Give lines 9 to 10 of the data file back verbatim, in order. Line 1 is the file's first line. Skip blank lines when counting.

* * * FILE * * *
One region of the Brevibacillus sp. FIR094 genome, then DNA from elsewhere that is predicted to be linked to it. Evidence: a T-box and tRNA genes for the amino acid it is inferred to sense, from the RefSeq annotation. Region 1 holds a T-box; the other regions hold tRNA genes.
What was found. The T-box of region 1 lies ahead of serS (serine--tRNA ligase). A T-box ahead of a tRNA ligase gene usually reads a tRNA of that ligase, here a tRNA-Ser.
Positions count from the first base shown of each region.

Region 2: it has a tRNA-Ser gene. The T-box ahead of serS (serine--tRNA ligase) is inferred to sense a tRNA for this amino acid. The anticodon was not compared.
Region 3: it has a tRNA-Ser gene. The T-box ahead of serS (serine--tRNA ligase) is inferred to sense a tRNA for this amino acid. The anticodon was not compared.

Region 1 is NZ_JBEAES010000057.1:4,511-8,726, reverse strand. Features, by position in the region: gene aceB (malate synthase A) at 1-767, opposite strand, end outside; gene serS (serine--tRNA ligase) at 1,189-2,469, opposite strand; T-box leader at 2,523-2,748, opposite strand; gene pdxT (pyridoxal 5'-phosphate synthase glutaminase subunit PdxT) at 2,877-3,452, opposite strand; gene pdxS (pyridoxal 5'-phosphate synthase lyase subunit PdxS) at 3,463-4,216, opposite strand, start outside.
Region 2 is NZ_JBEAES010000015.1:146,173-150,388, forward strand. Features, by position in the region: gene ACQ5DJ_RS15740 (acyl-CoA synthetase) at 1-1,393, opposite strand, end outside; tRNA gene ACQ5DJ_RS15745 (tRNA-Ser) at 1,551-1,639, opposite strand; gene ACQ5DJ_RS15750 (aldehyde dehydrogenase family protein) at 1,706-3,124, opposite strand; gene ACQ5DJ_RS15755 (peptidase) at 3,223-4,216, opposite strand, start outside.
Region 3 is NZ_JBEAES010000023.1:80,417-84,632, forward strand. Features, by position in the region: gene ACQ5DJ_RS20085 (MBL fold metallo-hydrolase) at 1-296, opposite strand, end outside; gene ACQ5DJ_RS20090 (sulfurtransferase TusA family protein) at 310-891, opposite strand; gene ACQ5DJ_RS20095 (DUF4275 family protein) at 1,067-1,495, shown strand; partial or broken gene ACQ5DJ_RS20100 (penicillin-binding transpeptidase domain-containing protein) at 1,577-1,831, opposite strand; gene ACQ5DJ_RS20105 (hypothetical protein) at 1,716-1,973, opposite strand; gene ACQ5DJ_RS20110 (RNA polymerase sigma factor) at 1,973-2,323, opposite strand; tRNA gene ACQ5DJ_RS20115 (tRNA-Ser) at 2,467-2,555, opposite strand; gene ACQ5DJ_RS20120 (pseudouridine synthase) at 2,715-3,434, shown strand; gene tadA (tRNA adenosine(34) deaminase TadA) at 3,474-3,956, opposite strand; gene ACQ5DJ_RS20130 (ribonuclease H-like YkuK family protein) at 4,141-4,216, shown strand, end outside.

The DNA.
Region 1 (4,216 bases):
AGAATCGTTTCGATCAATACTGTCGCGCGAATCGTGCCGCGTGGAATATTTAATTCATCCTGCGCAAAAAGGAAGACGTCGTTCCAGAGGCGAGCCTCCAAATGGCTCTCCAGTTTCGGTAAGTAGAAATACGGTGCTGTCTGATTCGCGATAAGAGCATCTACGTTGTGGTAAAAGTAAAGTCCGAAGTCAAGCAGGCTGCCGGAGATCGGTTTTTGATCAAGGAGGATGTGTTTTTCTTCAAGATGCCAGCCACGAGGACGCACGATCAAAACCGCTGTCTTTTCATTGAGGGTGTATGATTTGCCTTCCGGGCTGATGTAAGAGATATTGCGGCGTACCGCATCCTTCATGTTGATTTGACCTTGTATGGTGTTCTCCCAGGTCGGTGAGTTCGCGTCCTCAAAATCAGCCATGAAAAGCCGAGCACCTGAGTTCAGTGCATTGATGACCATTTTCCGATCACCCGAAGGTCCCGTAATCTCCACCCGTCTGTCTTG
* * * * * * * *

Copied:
The DNA.
Region 1 (4,216 bases):